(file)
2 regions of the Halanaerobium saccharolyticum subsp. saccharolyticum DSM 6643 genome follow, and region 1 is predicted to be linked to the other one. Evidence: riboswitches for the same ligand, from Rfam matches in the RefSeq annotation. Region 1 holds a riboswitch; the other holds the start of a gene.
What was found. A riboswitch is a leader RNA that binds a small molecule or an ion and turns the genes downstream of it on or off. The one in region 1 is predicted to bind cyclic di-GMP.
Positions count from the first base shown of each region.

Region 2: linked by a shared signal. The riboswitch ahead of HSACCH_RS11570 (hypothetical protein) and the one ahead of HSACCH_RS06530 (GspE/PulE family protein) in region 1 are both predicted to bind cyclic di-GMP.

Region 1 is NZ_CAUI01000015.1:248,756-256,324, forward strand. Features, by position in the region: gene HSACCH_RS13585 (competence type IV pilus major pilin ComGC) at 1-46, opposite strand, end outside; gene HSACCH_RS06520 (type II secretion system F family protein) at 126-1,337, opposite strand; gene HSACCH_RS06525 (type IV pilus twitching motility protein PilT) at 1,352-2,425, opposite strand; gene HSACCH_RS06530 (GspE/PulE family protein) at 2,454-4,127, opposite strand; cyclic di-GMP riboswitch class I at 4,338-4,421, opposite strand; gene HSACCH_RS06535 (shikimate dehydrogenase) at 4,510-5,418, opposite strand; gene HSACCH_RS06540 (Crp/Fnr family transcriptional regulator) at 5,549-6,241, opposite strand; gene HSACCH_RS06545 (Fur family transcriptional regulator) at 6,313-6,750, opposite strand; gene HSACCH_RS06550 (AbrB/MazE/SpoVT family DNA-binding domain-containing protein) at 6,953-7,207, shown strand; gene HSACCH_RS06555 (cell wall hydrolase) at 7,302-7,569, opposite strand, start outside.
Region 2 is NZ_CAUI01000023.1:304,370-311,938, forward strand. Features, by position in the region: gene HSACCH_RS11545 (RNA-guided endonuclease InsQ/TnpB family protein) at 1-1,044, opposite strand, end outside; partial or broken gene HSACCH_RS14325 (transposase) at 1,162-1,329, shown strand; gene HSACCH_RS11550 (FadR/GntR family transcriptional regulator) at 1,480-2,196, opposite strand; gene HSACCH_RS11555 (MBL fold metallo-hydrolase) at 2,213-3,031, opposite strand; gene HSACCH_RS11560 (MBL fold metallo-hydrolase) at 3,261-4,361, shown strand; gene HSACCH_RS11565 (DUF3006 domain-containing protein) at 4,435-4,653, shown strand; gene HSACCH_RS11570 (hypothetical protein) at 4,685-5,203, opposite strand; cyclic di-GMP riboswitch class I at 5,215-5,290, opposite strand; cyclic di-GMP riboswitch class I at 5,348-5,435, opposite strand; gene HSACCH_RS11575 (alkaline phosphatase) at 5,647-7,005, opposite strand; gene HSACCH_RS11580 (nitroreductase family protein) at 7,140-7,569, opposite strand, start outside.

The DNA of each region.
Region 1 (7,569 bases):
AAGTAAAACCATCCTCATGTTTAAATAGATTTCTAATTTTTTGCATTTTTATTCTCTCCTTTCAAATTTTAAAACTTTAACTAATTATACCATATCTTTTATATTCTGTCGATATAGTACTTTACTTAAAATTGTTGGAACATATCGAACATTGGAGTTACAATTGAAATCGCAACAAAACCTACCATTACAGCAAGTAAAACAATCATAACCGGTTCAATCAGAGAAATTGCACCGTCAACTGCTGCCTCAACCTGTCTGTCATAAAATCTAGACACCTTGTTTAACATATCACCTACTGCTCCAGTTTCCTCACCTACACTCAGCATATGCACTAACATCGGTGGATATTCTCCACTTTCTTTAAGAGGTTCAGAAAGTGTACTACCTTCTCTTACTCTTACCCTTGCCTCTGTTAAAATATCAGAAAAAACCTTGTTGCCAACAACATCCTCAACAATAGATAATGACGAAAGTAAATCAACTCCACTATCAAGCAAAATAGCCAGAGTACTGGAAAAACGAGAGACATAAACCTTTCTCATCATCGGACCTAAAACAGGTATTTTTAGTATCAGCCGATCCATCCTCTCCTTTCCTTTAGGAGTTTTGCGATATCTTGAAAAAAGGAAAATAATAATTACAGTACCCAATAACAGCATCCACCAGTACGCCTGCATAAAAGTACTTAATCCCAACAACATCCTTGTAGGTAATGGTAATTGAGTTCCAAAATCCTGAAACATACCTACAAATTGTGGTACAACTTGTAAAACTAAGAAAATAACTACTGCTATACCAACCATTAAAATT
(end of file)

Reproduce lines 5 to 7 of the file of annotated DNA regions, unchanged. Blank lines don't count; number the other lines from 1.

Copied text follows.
Region 1 is NZ_CAUI01000015.1:248,756-256,324, forward strand. Features, by position in the region: gene HSACCH_RS13585 (competence type IV pilus major pilin ComGC) at 1-46, opposite strand, end outside; gene HSACCH_RS06520 (type II secretion system F family protein) at 126-1,337, opposite strand; gene HSACCH_RS06525 (type IV pilus twitching motility protein PilT) at 1,352-2,425, opposite strand; gene HSACCH_RS06530 (GspE/PulE family protein) at 2,454-4,127, opposite strand; cyclic di-GMP riboswitch class I at 4,338-4,421, opposite strand; gene HSACCH_RS06535 (shikimate dehydrogenase) at 4,510-5,418, opposite strand; gene HSACCH_RS06540 (Crp/Fnr family transcriptional regulator) at 5,549-6,241, opposite strand; gene HSACCH_RS06545 (Fur family transcriptional regulator) at 6,313-6,750, opposite strand; gene HSACCH_RS06550 (AbrB/MazE/SpoVT family DNA-binding domain-containing protein) at 6,953-7,207, shown strand; gene HSACCH_RS06555 (cell wall hydrolase) at 7,302-7,569, opposite strand, start outside.
Region 2 is NZ_CAUI01000023.1:304,370-311,938, forward strand. Features, by position in the region: gene HSACCH_RS11545 (RNA-guided endonuclease InsQ/TnpB family protein) at 1-1,044, opposite strand, end outside; partial or broken gene HSACCH_RS14325 (transposase) at 1,162-1,329, shown strand; gene HSACCH_RS11550 (FadR/GntR family transcriptional regulator) at 1,480-2,196, opposite strand; gene HSACCH_RS11555 (MBL fold metallo-hydrolase) at 2,213-3,031, opposite strand; gene HSACCH_RS11560 (MBL fold metallo-hydrolase) at 3,261-4,361, shown strand; gene HSACCH_RS11565 (DUF3006 domain-containing protein) at 4,435-4,653, shown strand; gene HSACCH_RS11570 (hypothetical protein) at 4,685-5,203, opposite strand; cyclic di-GMP riboswitch class I at 5,215-5,290, opposite strand; cyclic di-GMP riboswitch class I at 5,348-5,435, opposite strand; gene HSACCH_RS11575 (alkaline phosphatase) at 5,647-7,005, opposite strand; gene HSACCH_RS11580 (nitroreductase family protein) at 7,140-7,569, opposite strand, start outside.

The DNA of each region.